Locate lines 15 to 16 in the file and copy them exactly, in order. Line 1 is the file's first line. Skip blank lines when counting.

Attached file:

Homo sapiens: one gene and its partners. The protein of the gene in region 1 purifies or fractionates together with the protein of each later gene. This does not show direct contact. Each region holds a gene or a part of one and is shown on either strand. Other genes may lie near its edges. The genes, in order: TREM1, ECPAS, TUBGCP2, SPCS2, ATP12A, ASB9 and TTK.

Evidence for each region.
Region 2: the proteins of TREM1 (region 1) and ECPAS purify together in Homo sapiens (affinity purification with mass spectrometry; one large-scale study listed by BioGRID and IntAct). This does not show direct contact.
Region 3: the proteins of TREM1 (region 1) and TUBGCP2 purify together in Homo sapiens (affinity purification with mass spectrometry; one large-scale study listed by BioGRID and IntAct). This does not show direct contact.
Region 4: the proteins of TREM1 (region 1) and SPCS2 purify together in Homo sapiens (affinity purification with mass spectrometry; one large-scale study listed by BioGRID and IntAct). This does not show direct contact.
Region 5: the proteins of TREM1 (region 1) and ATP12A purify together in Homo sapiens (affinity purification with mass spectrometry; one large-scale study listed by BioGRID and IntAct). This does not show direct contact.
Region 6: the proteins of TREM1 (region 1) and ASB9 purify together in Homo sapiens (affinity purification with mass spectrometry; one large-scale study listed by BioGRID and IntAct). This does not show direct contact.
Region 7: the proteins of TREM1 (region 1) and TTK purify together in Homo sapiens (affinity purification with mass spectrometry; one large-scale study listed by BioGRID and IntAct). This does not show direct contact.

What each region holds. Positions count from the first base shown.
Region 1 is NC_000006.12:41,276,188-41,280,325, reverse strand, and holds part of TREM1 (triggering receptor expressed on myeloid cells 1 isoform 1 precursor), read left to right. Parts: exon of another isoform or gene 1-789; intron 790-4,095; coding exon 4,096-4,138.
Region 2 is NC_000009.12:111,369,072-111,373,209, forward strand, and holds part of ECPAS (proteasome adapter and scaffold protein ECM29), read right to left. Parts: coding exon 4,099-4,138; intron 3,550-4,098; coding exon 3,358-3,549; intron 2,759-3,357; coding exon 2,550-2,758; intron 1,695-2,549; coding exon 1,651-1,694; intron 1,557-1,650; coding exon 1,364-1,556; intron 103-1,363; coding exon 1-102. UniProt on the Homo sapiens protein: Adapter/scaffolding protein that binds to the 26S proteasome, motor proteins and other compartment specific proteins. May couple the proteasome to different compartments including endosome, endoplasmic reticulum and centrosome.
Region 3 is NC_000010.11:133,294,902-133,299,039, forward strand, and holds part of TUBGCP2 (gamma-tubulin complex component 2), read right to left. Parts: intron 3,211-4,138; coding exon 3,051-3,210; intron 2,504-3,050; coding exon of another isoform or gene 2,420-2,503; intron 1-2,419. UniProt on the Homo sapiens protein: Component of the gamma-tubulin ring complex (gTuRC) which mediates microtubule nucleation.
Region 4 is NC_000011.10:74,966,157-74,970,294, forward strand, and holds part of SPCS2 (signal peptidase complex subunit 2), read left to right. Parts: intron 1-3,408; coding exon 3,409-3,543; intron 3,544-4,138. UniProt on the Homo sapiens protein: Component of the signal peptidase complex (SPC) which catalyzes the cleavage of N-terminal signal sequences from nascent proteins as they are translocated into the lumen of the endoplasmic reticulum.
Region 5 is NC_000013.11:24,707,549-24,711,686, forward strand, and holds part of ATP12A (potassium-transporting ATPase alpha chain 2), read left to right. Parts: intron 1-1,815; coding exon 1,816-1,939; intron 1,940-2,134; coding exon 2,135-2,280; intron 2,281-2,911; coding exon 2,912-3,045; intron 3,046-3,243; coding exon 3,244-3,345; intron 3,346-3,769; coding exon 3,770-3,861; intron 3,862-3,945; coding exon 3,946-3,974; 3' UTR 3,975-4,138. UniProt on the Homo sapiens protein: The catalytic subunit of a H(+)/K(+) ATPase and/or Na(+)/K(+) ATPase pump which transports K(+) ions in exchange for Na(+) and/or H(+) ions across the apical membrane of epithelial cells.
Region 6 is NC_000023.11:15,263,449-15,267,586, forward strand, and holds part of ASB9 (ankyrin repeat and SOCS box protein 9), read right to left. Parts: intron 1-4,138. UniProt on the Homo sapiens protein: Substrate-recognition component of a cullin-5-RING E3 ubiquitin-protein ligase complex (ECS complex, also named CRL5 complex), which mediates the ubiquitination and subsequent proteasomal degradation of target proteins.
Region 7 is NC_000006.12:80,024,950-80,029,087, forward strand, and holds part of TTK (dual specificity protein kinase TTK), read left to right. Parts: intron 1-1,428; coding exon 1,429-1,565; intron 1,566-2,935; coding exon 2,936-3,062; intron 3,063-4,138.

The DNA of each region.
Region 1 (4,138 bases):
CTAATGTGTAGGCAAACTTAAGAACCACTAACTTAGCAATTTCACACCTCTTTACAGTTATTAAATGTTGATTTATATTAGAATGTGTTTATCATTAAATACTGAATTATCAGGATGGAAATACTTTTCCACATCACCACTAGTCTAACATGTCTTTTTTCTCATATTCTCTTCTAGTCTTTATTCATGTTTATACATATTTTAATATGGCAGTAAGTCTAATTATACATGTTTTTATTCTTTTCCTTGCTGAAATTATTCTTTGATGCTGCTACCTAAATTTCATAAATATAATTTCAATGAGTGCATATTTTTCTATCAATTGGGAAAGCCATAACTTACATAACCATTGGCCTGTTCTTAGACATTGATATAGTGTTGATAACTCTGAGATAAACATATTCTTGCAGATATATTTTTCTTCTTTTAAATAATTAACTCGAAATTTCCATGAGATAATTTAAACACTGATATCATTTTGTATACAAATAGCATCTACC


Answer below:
Region 6 is NC_000023.11:15,263,449-15,267,586, forward strand, and holds part of ASB9 (ankyrin repeat and SOCS box protein 9), read right to left. Parts: intron 1-4,138. UniProt on the Homo sapiens protein: Substrate-recognition component of a cullin-5-RING E3 ubiquitin-protein ligase complex (ECS complex, also named CRL5 complex), which mediates the ubiquitination and subsequent proteasomal degradation of target proteins.
Region 7 is NC_000006.12:80,024,950-80,029,087, forward strand, and holds part of TTK (dual specificity protein kinase TTK), read left to right. Parts: intron 1-1,428; coding exon 1,429-1,565; intron 1,566-2,935; coding exon 2,936-3,062; intron 3,063-4,138.